Bone grafting is a procedure that replaces or restores bone that has been lost because of tooth loss, facial injuries, or other issues. Oral surgeons can use bone grafting to prepare patients for dental implants, but bone grafting can also improve the overall structure of the face.
How does bone grafting work?
During a bone grafting procedure, your oral surgeon will place bone grafting material over the areas of bone that are too sparse. The material consists of tiny granules suspended in a gel with growth factors. The bone graft material may be sourced from a tissue supplier or a different part of your jaw.
Types of Bone Grafting Procedures
The bone grafting procedure you need will depend on the amount of bone loss that has taken place and your goals for treatment. If you want to receive a dental implant to replace one of your upper back teeth, a sinus lift may be necessary. If you want to prepare a tooth socket for a future dental implant placement, socket preservation may be the right procedure. Your surgeon will help you form a treatment plan that makes sense for your goals.
Below are some of the most common bone grafting procedures oral surgeons perform:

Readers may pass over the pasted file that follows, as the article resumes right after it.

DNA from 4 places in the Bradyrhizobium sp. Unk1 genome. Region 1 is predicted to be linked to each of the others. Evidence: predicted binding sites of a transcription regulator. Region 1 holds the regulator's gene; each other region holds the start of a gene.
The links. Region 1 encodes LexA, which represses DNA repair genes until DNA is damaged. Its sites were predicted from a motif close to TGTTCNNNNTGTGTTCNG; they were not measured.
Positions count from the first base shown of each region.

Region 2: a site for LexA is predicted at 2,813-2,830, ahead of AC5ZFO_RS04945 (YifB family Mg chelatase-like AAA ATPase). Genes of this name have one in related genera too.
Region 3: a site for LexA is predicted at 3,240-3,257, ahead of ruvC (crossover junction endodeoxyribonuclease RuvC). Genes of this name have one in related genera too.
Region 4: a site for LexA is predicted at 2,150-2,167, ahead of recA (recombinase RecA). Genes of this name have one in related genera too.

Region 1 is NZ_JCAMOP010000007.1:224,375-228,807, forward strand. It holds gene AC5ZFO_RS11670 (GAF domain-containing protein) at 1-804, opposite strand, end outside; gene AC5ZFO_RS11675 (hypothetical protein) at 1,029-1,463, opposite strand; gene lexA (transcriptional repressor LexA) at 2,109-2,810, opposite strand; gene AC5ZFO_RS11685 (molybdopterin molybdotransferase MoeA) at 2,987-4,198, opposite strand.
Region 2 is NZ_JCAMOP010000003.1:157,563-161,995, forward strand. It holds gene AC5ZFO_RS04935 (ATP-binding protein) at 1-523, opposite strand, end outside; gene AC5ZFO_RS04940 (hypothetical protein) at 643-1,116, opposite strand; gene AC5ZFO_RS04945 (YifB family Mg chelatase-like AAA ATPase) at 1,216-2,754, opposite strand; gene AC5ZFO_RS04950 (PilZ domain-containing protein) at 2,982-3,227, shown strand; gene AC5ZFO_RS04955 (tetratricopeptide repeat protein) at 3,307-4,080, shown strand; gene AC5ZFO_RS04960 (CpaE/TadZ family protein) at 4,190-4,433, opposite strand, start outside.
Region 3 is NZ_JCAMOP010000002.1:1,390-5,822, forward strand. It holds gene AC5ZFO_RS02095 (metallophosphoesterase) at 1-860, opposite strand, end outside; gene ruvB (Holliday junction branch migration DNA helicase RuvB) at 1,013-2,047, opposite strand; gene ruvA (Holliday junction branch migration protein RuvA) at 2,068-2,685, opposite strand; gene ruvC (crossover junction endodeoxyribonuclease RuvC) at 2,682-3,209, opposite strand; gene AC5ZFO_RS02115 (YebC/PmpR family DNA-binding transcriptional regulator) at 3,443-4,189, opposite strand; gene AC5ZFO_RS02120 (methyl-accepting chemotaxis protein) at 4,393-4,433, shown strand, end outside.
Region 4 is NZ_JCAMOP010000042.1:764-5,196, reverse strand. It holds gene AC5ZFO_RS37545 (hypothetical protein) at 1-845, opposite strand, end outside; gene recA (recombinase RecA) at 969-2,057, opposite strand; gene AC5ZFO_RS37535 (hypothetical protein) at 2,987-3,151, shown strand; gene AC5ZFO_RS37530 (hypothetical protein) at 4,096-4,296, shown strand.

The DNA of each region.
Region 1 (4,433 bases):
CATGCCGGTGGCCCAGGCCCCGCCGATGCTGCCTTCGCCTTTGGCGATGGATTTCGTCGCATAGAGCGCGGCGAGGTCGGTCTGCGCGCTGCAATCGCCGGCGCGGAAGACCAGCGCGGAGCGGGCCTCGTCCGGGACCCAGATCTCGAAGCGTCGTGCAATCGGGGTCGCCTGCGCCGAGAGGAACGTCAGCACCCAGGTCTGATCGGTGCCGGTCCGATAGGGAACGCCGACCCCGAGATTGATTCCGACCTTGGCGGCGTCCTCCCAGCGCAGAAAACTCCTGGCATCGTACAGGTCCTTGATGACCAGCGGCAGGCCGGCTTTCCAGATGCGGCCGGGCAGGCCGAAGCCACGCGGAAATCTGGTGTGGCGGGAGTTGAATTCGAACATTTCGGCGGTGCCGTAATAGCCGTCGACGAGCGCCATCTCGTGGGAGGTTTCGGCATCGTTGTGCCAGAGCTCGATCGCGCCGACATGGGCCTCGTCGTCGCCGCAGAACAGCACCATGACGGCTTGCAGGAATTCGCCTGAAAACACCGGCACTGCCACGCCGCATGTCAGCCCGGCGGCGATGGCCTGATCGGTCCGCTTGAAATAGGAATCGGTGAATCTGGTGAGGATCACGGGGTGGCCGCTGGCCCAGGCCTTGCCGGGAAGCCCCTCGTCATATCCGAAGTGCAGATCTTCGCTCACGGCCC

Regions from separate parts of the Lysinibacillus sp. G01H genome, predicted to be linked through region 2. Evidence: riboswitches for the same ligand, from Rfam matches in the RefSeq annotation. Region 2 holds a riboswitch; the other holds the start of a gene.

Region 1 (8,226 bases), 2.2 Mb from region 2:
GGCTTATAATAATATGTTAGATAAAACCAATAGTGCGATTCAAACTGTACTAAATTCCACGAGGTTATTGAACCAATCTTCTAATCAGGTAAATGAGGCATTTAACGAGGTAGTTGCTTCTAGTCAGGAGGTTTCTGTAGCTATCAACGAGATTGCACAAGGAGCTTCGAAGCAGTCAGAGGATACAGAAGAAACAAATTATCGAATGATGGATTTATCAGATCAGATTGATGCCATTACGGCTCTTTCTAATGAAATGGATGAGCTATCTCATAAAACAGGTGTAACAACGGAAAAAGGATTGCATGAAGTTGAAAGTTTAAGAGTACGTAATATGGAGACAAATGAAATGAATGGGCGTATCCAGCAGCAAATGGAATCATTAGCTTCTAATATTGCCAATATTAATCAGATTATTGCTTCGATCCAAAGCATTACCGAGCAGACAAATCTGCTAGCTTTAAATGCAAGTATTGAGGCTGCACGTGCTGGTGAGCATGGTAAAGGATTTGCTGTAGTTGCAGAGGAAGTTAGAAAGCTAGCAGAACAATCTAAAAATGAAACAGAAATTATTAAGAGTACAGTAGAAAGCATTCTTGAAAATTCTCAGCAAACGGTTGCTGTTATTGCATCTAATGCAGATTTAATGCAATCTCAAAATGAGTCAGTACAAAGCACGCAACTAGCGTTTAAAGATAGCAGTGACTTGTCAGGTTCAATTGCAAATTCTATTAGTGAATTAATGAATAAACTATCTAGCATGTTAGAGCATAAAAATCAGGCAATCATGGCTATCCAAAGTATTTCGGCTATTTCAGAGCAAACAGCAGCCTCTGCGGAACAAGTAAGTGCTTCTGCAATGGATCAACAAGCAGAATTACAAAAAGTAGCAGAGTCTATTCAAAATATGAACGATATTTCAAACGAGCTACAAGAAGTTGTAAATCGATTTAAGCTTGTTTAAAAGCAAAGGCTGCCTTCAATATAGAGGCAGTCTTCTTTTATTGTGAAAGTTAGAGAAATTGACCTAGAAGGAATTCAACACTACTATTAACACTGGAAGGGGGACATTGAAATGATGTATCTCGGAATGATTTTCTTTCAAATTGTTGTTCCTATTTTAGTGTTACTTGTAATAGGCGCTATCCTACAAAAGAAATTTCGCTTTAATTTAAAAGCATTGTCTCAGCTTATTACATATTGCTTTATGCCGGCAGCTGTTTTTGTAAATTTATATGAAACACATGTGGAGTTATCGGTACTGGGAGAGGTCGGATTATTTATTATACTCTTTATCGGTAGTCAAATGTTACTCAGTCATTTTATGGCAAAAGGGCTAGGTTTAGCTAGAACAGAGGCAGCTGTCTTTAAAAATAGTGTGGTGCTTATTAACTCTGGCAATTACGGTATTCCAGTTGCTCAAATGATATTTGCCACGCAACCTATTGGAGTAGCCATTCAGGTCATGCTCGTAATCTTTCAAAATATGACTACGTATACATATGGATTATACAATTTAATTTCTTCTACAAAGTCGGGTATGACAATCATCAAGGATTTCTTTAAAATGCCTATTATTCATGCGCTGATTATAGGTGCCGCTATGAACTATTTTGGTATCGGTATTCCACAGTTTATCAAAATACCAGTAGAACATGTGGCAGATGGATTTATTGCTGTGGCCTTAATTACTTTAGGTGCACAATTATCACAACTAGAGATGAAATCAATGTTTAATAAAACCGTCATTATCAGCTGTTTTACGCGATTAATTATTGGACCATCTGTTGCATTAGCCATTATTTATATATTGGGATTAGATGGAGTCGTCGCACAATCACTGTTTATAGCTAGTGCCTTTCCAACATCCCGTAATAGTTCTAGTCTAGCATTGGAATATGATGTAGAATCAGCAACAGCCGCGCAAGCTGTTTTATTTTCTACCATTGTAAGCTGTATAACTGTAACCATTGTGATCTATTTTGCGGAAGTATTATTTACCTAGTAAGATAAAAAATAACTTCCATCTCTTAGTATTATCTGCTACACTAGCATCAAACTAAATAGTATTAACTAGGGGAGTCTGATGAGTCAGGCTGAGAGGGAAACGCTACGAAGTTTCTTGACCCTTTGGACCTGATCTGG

- Sinus lifts increase the amount of bone between your upper molars and the sinus cavity. Doing so protects the sinuses during dental implant placement.
- Socket preservation involves the placement of bone graft material into an empty tooth socket. These procedures are usually performed immediately after a tooth extraction to prevent rapid bone loss from taking place.
- Ridge expansion adds width and/or height to the alveolar ridge, which is the bone that holds the teeth in place. Having enough bone in the alveolar ridge is crucial for a successful dental implant placement.
- Nerve repositioning is performed to protect the inferior alveolar nerve, which gives sensation to the chin and lower lip. If a dental implant procedure might damage this nerve, an oral surgeon may be able to move it aside to make space for your implants. Moving the nerve at all can be somewhat risky, so this is usually a last resort.
To find out if bone grafting will be a part of your overall treatment plan, contact one of our offices in Alexandria, LA, or Vidalia, LA, for more information.